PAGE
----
TRUMP: It is the most ridiculous thing I’ve ever heard. A friend of mine sent me a book. A man who I think is Jewish, although I don’t know, sent me a book. It happened to be that book. All of a sudden Marie Brenner somehow found out that he had sent me a book. It is the most ridiculous thing I’ve seen, and I’m probably going to sue Vanity Fair over it.
Trump later called the Vanity Fair article “one of the worst ever written about me.” In an infamous coda to the episode, Trump walked up behind Brenner at a public event and poured a glass of wine down her back (an incident both Trump and Brenner acknowledged happening).
As the evidence stands, no strong case exists for the claim that Trump read or admired Hitler’s Mein Kampf. A quote attributed to him in which he supposedly lauded Mein Kampf and its author was clearly fabricated. It appears, on the other hand, that Trump did (and perhaps still does) own a collection of Hitler’s speeches that a friend presented to him as a gift. According to Vanity Fair, Ivana Trump told her lawyer that her husband kept the book near his bedside and occasionally read from it. Also according to Vanity Fair, however, Trump insisted he had never read it, nor would he.
In a 2016 column for The New York Times, Maureen Dowd reported Trump’s response to questions she asked about both books. “I wondered about ex-wife Ivana telling her lawyer, according to Vanity Fair, that Trump kept a book of Hitler’s speeches by his bed,” Dowd wrote. “Or the talk in New York that in the ’90s he was reading Mein Kampf. Nein, he said. ‘I never had the book,’ he said. ‘I never read the book. I don’t care about the book.'”
It’s unclear which book he was referring to.
Questions about what he read or didn’t read aside, we have yet to stumble upon a verifiable instance of Trump expressing respect or admiration for Adolf Hitler. What we did find is that people (including some close to him) have been insinuating that Trump has an affinity for Hitler for the better part of 30 years, which in and of itself is interesting.
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I do support Mr. Barr's intent to investigate the FBI and the other related agencies. And needless to say, it has to be bipartisan, non-political, absolutely objective, and in depth.

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I do support Mr. Barr's intent to investigate the FBI and the other related agencies. And needless to say, it has to be bipartisan, non-political, absolutely objective, and in depth.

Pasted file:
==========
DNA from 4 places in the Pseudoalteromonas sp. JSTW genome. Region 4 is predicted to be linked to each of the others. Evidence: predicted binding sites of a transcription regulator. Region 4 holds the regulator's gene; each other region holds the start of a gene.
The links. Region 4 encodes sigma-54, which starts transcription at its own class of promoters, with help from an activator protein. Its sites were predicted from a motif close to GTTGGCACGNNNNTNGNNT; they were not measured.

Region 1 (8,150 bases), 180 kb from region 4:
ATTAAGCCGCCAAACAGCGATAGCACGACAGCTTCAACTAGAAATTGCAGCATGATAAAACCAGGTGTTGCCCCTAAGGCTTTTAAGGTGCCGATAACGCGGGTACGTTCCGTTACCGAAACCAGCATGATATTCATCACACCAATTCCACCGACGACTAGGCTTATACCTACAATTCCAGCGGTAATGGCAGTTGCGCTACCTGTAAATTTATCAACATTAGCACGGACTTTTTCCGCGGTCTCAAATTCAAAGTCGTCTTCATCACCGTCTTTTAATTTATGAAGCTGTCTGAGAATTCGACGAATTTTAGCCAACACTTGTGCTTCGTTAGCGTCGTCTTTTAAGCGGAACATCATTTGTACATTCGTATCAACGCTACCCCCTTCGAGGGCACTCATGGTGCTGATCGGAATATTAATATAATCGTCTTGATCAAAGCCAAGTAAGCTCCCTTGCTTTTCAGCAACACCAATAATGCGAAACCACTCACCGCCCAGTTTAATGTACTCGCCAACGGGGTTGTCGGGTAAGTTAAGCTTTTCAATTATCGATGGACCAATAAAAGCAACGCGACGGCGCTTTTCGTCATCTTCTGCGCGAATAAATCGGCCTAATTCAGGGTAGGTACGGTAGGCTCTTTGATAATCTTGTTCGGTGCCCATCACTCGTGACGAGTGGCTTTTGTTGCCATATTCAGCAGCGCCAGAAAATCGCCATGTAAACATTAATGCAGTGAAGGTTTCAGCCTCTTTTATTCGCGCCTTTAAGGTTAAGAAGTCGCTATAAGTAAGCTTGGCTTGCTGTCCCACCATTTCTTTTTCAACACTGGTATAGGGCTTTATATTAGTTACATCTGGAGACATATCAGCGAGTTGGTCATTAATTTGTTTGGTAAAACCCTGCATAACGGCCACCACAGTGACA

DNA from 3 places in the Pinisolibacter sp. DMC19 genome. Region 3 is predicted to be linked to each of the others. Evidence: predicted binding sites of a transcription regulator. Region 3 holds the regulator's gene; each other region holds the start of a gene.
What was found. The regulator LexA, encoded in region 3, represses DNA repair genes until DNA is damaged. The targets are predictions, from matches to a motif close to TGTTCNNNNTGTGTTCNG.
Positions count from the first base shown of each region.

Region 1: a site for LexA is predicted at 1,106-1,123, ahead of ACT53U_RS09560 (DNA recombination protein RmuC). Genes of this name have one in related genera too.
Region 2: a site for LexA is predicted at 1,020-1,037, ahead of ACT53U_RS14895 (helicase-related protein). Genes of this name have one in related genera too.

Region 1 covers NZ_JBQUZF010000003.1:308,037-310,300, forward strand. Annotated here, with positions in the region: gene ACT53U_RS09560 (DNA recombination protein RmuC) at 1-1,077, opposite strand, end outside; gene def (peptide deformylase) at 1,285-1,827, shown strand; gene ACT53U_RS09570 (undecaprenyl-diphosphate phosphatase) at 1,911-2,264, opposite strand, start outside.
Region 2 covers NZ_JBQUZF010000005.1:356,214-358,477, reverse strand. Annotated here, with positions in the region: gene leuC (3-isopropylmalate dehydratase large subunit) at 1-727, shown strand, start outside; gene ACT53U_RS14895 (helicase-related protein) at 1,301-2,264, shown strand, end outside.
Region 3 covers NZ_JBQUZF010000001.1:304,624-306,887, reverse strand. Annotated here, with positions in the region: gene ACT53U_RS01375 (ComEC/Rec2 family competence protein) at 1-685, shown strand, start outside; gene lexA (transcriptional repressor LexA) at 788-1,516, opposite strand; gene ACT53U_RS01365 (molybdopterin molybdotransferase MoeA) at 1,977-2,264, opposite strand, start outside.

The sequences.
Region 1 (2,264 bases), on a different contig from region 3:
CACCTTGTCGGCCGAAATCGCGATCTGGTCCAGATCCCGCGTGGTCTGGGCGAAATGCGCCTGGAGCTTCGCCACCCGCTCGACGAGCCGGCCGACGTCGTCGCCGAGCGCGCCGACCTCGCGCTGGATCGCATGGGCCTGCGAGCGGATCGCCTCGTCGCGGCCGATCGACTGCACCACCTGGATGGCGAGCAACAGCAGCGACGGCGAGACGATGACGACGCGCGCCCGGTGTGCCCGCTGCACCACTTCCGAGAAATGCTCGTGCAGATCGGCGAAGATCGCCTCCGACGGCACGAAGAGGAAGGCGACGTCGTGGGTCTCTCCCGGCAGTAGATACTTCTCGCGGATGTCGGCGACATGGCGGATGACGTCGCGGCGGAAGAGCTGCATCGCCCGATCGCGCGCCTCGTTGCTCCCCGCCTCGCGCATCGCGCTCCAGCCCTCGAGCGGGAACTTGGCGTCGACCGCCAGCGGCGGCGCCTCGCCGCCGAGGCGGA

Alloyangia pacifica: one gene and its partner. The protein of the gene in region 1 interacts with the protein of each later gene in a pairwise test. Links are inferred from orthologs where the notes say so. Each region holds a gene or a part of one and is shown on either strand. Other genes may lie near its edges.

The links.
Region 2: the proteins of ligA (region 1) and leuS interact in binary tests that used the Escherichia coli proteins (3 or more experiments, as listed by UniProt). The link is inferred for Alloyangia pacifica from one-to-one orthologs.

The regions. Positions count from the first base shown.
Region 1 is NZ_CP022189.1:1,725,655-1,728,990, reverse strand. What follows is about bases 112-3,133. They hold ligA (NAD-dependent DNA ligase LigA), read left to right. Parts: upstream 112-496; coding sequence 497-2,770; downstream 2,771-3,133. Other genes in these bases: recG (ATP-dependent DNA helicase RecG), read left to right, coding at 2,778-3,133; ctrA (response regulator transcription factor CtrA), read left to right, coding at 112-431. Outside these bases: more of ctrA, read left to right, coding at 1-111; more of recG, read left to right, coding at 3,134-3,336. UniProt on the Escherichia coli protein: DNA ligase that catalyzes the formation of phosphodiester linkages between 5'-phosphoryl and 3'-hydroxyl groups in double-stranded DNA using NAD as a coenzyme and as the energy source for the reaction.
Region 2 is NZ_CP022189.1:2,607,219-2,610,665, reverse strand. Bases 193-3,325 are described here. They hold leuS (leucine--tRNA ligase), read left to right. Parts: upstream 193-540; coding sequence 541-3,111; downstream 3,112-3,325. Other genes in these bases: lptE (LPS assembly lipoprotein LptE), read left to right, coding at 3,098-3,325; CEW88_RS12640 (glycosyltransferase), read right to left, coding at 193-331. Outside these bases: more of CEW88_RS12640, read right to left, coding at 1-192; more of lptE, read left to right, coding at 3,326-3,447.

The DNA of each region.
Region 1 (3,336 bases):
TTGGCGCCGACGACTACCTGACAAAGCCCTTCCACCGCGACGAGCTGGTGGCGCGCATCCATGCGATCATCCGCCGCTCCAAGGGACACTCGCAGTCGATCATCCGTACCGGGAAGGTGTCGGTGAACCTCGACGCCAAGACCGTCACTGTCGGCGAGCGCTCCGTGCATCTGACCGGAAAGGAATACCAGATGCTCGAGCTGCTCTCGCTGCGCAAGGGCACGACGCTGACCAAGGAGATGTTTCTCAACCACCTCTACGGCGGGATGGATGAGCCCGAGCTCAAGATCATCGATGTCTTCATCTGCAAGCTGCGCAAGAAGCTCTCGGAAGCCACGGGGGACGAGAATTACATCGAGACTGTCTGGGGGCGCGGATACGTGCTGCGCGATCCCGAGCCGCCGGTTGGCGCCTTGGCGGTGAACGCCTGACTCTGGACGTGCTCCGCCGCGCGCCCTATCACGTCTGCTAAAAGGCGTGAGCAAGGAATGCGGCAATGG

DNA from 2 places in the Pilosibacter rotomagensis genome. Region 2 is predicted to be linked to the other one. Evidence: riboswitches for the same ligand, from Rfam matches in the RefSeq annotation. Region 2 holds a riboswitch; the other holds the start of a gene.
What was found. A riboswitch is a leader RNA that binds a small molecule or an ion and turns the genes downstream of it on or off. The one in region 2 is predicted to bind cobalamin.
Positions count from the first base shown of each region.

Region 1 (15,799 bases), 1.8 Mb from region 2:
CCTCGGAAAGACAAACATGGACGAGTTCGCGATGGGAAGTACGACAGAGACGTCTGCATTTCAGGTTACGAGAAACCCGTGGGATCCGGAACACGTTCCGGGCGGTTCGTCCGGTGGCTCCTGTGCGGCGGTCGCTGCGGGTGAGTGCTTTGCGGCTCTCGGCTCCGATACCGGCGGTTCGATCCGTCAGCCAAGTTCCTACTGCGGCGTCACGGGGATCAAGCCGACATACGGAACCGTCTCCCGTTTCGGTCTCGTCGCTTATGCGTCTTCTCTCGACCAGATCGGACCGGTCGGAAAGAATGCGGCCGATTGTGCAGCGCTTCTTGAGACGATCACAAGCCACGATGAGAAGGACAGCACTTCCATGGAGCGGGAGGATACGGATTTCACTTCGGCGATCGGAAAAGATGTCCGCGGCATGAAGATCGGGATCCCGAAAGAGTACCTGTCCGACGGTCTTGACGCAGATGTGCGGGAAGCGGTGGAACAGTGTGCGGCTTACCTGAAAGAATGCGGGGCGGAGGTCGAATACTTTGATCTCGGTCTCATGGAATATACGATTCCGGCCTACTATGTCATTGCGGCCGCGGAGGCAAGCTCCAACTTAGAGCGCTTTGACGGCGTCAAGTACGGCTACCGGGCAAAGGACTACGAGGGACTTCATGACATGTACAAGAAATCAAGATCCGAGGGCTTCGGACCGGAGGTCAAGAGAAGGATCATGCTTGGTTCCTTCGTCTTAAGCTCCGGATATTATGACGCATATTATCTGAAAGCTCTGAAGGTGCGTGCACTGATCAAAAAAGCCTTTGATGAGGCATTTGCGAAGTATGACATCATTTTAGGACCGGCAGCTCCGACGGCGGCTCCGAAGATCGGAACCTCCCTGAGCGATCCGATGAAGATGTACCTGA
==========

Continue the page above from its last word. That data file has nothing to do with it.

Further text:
Posted by  MichaelNovakhov on Tuesday, April 16th, 2019 2:43pm
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I do support Mr. Barr's intent to investigate the FBI and the other related agencies. And needless to say, it has to be bipartisan, non-political, absolutely objective, and in depth.

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I do support Mr. Barr's intent to investigate the FBI and the other related agencies. And needless to say, it has to be bipartisan, non-political, absolutely objective, and in depth.

Trump: 'Investigate the Investigators!' https://www.washingtonexaminer.com/news/trump-investigate-the-investigators … 

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1. Trump from Michael_Novakhov (196 sites): “organized crime and intelligence” – Google News: Deutsche Bank faces action over $20bn Russian money-laundering scheme – The Guardian pic.twitter.com/3VuA0EMTHv 

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1. Trump from Michael_Novakhov (196 sites): “organized crime and intelligence” – Google News: Deutsche Bank faces action over $20bn Russian money-laundering scheme – The Guardian 

8:53 AM 4/17/2019 - None of them should be completely trusted, and all of them should spy on each other. And it is only natural - M.N.

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P.S. And the accuracy of assessments enhances the efficiency of the response.

8:53 AM 4/17/2019

4:41 AM 4/14/2019 - Editorial: Looking into surveillance - Opinion - providencej... 

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4:41 AM 4/14/2019 - Editorial: Looking into surveillance - Opinion - providencejournal.com Sunday April 14th, 2019 at 5:38 AM

Editorial: Looking into surveillance - Opinion - providencejournal.com - Sunday April 14 th , 2019 at 5:38 AM Editorial: Loo...

mikenov on Twitter: How Mueller’s hunt for a Russia-Trump conspiracy came up sho... 

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mikenov on Twitter: How Mueller’s hunt for a Russia-Trump conspiracy came up short – Reuters dlvr.it/R2qZJ3 pic.twitter.com/gOfVTd7X8w – Trump and Trumpism

mikenov on Twitter: How Mueller’s hunt for a Russia-Trump conspiracy came up short – Reuters dlvr.it/R2qZJ3 pic.twitter.com/gOfVTd7X8w Spread the love How Mueller’s hunt for a Russia-Trump conspiracy came up short – Reuters dlvr.it/R2qZJ3 pic.twitter.com/gOfVTd7X8w Posted bymikenov on Monday...
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Mayor Pete Is the Democrats’ Folksy Heartland Hope. Really! – Monday April 15th,... 

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Mayor Pete Is the Democrats’ Folksy Heartland Hope. Really! – Monday April 15th, 2019 at 3:27 AM – Trump Investigations – trumpinvestigations.net

The Trump Investigations Blog by Michael Novakhov – Review Of News And Opinions | The New Abwehr Hypothesis of The Operation Trump: A Study In Political Psychology, Political Criminology, and Psychohistory, and as the aid for the General, Criminal and the Counterintelligence Investigations of Dona...